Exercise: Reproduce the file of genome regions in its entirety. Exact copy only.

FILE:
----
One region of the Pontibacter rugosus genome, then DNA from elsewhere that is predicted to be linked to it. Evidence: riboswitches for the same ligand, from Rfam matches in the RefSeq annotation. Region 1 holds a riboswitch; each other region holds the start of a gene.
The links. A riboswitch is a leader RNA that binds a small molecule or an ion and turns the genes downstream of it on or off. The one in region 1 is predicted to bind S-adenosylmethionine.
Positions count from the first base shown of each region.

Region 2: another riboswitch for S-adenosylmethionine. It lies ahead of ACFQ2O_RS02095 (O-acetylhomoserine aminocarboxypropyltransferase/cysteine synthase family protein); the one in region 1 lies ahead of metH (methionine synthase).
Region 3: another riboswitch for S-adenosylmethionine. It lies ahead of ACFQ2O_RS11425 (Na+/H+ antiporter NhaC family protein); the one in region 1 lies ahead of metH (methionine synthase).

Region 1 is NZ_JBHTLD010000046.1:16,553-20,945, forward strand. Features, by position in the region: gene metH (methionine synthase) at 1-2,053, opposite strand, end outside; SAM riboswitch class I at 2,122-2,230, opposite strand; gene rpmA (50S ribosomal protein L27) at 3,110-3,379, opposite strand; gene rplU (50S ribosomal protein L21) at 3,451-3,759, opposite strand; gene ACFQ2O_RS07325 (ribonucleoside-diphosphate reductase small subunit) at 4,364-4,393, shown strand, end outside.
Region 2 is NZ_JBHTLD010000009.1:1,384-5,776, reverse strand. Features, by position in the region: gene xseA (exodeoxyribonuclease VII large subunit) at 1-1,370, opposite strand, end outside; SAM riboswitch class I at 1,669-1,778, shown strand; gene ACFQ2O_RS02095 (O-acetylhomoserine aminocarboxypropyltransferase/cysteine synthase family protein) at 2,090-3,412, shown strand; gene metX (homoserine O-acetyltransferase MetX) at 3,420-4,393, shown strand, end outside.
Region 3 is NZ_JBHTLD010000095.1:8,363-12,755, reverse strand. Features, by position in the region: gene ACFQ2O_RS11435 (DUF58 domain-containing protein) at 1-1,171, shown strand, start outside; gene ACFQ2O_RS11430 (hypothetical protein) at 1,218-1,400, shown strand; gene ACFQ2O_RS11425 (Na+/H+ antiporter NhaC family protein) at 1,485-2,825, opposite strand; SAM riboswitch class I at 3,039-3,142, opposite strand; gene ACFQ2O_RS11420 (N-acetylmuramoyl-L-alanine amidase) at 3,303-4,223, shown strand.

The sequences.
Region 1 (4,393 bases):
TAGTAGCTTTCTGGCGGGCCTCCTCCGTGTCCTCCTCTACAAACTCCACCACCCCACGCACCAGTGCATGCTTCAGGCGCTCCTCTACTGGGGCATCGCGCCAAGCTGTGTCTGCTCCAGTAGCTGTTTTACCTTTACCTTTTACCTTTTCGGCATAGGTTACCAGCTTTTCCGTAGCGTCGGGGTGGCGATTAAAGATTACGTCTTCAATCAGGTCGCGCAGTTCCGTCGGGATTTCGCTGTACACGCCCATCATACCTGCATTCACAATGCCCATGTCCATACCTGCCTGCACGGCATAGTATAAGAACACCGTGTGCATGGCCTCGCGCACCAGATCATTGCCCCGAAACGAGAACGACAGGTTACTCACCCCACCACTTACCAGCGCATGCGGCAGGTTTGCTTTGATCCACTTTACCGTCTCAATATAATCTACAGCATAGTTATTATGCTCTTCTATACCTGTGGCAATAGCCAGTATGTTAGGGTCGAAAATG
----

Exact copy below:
One region of the Pontibacter rugosus genome, then DNA from elsewhere that is predicted to be linked to it. Evidence: riboswitches for the same ligand, from Rfam matches in the RefSeq annotation. Region 1 holds a riboswitch; each other region holds the start of a gene.
The links. A riboswitch is a leader RNA that binds a small molecule or an ion and turns the genes downstream of it on or off. The one in region 1 is predicted to bind S-adenosylmethionine.
Positions count from the first base shown of each region.

Region 2: another riboswitch for S-adenosylmethionine. It lies ahead of ACFQ2O_RS02095 (O-acetylhomoserine aminocarboxypropyltransferase/cysteine synthase family protein); the one in region 1 lies ahead of metH (methionine synthase).
Region 3: another riboswitch for S-adenosylmethionine. It lies ahead of ACFQ2O_RS11425 (Na+/H+ antiporter NhaC family protein); the one in region 1 lies ahead of metH (methionine synthase).

Region 1 is NZ_JBHTLD010000046.1:16,553-20,945, forward strand. Features, by position in the region: gene metH (methionine synthase) at 1-2,053, opposite strand, end outside; SAM riboswitch class I at 2,122-2,230, opposite strand; gene rpmA (50S ribosomal protein L27) at 3,110-3,379, opposite strand; gene rplU (50S ribosomal protein L21) at 3,451-3,759, opposite strand; gene ACFQ2O_RS07325 (ribonucleoside-diphosphate reductase small subunit) at 4,364-4,393, shown strand, end outside.
Region 2 is NZ_JBHTLD010000009.1:1,384-5,776, reverse strand. Features, by position in the region: gene xseA (exodeoxyribonuclease VII large subunit) at 1-1,370, opposite strand, end outside; SAM riboswitch class I at 1,669-1,778, shown strand; gene ACFQ2O_RS02095 (O-acetylhomoserine aminocarboxypropyltransferase/cysteine synthase family protein) at 2,090-3,412, shown strand; gene metX (homoserine O-acetyltransferase MetX) at 3,420-4,393, shown strand, end outside.
Region 3 is NZ_JBHTLD010000095.1:8,363-12,755, reverse strand. Features, by position in the region: gene ACFQ2O_RS11435 (DUF58 domain-containing protein) at 1-1,171, shown strand, start outside; gene ACFQ2O_RS11430 (hypothetical protein) at 1,218-1,400, shown strand; gene ACFQ2O_RS11425 (Na+/H+ antiporter NhaC family protein) at 1,485-2,825, opposite strand; SAM riboswitch class I at 3,039-3,142, opposite strand; gene ACFQ2O_RS11420 (N-acetylmuramoyl-L-alanine amidase) at 3,303-4,223, shown strand.

The sequences.
Region 1 (4,393 bases):
TAGTAGCTTTCTGGCGGGCCTCCTCCGTGTCCTCCTCTACAAACTCCACCACCCCACGCACCAGTGCATGCTTCAGGCGCTCCTCTACTGGGGCATCGCGCCAAGCTGTGTCTGCTCCAGTAGCTGTTTTACCTTTACCTTTTACCTTTTCGGCATAGGTTACCAGCTTTTCCGTAGCGTCGGGGTGGCGATTAAAGATTACGTCTTCAATCAGGTCGCGCAGTTCCGTCGGGATTTCGCTGTACACGCCCATCATACCTGCATTCACAATGCCCATGTCCATACCTGCCTGCACGGCATAGTATAAGAACACCGTGTGCATGGCCTCGCGCACCAGATCATTGCCCCGAAACGAGAACGACAGGTTACTCACCCCACCACTTACCAGCGCATGCGGCAGGTTTGCTTTGATCCACTTTACCGTCTCAATATAATCTACAGCATAGTTATTATGCTCTTCTATACCTGTGGCAATAGCCAGTATGTTAGGGTCGAAAATG